Jeff Kafer'sVoice-Overload World:
Poking Fun With 'Simple Truths'
August 23, 2011
By Kelley Buttrick
Voice Talent & VOXtra Staff Writer
Jeffrey Kafer knows the voice over industry and doesn’t hesitate to expose the humor in its truths via his popular comic series Voice-Overload.
"I don’t think I’m funny,” says Kafer, whose comic series can be found at Voice-Overload.com.
"It’s really just speaking the truth that no one else wants to say out loud,” he explains.
The full-time voice over talent has seven years in the business and specializes in audiobooks, including creating his own audiobook publishing company, Springbrook Audio.
FROM REAL LIFE
Inspiration for the lives of Voice-Overload characters Mike, Zeek, Boss Man and Sallye Cougarstein come from what he sees and hears from other industry professionals, especially on Facebook.
He gets permission to turn their stories into a three-panel comic and sends a free print if he’s truly inspired.
"I’d love it if people come to my wall and start posting stories (facebook.com/Voiceoverload),” says Kafer. "It’s important to sustain the comic.”
MEET THE CHARACTERS
Voice-Overload features the industry trials experienced by:
Mike (left), not a newbie, but a young guy who hasn’t found his way around the voice over world yet; Boss Man, who doesn’t know how to work with voice talents and is notoriously cheap; Sallye Cougarstein, an almagamation of those coaches who can’t seem to work as talents so they suddenly become teachers; and Zeek (right), essentially a graphic representation of the comic’s snarky creator who also makes some mistakes - especially when dealing with clients.
One of Voice-Overload’s biggest fans is James Alburger, co-director of the VoiceActing Academy and author of The Art of Voice Acting, who chose to use some of the comics in the latest edition of his book.
"When he started, I kept getting his comics on a regular basis, and they just jumped off the page,” says Alburger, who used Kafer’s comics to sum up various chapters.
"His insight in being able to communicate the real truth and honesty of what the voice over business is all about in a three-panel comic strip is brilliant.”
In addition to using the comics in his book, Alburger and business partner Penny Abshire commissioned Kafer to create a comic for their VOICE 2010 conference, where Kafer also donated a bound copy of all of the Voice-Overload comics as a door prize.
Voice-Overload has many fans in the industry, including voice over talent Rowell Gormon.
"Kafer has a cynical, snarky streak I can appreciate. Anyone can simply whine and complain about something,” Gormon says.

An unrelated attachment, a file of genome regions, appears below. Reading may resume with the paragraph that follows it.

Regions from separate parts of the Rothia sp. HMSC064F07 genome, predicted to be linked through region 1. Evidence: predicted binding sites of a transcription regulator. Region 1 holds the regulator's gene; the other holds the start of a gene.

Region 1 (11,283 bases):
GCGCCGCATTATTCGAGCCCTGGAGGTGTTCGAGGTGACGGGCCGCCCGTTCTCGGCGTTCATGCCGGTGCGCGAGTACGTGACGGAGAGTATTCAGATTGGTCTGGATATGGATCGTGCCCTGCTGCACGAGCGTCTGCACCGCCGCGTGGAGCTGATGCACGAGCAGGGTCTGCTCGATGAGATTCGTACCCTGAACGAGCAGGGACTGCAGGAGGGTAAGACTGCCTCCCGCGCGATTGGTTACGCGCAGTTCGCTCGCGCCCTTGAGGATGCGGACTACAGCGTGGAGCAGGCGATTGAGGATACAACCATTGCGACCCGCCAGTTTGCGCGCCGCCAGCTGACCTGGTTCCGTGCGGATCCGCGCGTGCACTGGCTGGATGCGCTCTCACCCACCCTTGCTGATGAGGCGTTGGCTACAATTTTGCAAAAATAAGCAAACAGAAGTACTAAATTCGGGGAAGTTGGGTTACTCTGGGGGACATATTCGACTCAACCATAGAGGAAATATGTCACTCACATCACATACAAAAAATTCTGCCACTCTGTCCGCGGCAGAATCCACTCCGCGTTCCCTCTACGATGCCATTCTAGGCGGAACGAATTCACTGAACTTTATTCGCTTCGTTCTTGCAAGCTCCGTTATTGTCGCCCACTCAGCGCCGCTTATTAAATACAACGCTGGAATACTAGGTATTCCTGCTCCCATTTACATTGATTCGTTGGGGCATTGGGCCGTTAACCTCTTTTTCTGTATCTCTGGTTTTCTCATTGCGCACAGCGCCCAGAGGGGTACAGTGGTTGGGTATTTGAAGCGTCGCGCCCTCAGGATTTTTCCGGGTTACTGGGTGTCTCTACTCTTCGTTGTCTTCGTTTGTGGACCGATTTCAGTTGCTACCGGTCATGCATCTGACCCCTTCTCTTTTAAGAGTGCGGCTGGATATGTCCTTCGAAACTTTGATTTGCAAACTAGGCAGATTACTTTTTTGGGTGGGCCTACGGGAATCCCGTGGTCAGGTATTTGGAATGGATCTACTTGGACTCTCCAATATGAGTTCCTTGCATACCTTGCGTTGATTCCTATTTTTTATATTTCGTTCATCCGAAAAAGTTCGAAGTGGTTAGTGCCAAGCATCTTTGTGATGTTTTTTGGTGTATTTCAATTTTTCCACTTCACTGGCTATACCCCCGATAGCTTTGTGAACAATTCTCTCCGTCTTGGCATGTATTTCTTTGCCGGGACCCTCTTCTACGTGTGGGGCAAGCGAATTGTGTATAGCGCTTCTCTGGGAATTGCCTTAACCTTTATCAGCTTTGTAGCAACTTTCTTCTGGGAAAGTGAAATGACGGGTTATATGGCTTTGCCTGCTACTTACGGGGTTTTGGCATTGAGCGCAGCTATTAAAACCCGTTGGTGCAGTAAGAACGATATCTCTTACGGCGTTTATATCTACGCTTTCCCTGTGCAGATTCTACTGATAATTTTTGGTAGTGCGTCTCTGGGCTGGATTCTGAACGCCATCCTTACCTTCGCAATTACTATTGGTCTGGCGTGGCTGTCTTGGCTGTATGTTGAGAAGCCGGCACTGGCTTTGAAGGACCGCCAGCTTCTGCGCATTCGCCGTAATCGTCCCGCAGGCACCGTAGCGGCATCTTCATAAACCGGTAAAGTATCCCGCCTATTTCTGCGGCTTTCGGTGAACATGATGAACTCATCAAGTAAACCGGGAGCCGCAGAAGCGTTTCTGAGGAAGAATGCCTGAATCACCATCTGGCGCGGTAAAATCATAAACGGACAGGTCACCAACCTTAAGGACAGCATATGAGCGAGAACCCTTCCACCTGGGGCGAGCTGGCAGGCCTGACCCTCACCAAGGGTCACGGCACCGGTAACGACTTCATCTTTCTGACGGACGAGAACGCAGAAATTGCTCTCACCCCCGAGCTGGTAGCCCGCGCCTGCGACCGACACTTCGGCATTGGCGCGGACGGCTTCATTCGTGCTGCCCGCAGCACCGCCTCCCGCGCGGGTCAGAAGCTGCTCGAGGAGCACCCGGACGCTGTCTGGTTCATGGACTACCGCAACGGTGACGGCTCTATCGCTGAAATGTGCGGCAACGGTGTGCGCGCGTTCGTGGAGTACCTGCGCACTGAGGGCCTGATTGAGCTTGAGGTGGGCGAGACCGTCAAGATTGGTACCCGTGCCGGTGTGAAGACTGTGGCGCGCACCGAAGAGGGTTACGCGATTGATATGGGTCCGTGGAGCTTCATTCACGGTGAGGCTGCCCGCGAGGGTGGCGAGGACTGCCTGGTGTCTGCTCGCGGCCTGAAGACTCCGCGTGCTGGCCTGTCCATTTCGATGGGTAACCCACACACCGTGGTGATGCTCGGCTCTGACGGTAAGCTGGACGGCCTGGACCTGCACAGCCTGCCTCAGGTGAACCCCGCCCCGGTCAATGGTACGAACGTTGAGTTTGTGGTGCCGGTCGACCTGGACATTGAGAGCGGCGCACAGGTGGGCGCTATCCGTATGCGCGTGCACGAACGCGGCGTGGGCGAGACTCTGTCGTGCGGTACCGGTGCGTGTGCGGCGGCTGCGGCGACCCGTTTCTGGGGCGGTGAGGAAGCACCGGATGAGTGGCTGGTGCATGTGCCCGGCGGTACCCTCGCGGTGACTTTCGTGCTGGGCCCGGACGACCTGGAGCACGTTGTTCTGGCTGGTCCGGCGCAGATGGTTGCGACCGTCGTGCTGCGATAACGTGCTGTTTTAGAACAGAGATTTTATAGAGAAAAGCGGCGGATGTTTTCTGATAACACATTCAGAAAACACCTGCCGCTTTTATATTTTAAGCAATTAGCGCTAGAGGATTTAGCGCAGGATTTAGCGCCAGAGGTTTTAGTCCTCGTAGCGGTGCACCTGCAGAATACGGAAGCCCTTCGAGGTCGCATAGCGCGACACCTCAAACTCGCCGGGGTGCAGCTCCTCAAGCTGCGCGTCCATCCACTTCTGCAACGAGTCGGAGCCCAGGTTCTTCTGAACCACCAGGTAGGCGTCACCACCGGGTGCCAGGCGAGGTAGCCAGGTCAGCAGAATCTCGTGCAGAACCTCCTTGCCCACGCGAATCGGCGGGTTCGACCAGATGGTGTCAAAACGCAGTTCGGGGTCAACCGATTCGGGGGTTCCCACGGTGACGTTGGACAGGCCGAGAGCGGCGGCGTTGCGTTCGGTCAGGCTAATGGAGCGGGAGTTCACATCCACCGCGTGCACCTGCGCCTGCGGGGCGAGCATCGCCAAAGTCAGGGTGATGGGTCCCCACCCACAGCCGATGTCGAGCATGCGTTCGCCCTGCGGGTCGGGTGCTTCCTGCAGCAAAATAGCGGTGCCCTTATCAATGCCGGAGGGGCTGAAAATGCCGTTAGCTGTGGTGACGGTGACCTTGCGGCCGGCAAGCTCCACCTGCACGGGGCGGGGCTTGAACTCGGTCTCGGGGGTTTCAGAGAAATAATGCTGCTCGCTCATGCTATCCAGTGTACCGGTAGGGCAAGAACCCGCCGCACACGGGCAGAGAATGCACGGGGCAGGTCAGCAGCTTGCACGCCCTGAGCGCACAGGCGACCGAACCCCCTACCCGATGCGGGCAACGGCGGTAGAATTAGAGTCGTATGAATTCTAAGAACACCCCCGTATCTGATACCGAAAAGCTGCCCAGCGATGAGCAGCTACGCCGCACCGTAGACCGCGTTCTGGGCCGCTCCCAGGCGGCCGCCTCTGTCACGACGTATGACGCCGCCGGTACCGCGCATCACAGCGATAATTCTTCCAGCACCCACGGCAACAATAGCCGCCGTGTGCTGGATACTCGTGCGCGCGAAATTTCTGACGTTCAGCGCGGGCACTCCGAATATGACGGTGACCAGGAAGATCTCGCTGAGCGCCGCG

"It takes a special talent to condense the vexing issue into a few words and find a sardonic ‘summing up’ for a punchline.
"Using the cartoon format allows one to get away with saying things you might not get away with in real-life conversation."
Kafer doesn’t set out to hurt anyone, but says there really is no taboo topic for Voice-Overload.
"There are no sacred cows I won’t poke fun of. It’s a matter of how much fun to poke of them.
"There’s a fine line between poking fun of everybody and picking on a few bad apples in the bunch,” he explains.
"Pretty much any topic is fair game. I want everyone to have a laugh at it and not come away with hurt feelings. I’m just making light of our industry as a whole, and the misconceptions about it.”
Voice-Overload fan Abshire, voice actor and VoiceActing Academy coach, appreciates Kafer’s sense of humor.
"We are in a creative business where we are constantly being rejected. It’s just the nature of the beast,” she notes.
"If we can’t take that, then we’re in the wrong business. He doesn’t set out to offend anyone, but he doesn’t walk on eggshells either. I admire that.”
Kafer doesn’t consider himself an artist.
"I can’t draw to save my life,” the first-time cartoonist says.
"It took hours and hours to get those figures in the comic to look the way they look today.”
Initially he used stock figures from an online service, but then wanted to move the series to his own website, forcing him to create original artwork.
Voice-Overload started in black and white but is now in color, and all work is done on the computer rather than by hand.
"I use the same file each time for the characters, and they don’t have mouths,” Kafer notes. "I just paste on different mouth styles like smiles, frowns, indifferent and snarky, based on what they’re saying.”
At times, he will create new art when props are required, like one comic requiring bunny slippers that took hours to create.
The characters’ outfits are based primary on how easy they were to create, and generally, the characters don’t have hands and feet because hands are so difficult to draw.
Kafer hopes readers will continue to provide him fodder from their own industry experiences so that Zeek, Mike, Boss Man and Sallye Cougarstein can continue, as we all do, to live and work in this business.
Jeff Kafer web: http://JeffreyKafer.com.
Audiobook web: http://audiobook-voice-over.com.
Voice-Overload Facebook: www.facebook.com/Voiceoverload.
ABOUT KELLEY ...
Author Kelley Buttrick is a versatile15-year voice over talent and staff writer for VoiceOverXtra who also has extensive experience in marketing and on-air roles in broadcast media, newspapers and business. Her work experience on many sides of the microphone gives her a unique 'big picture' perspective for each project.
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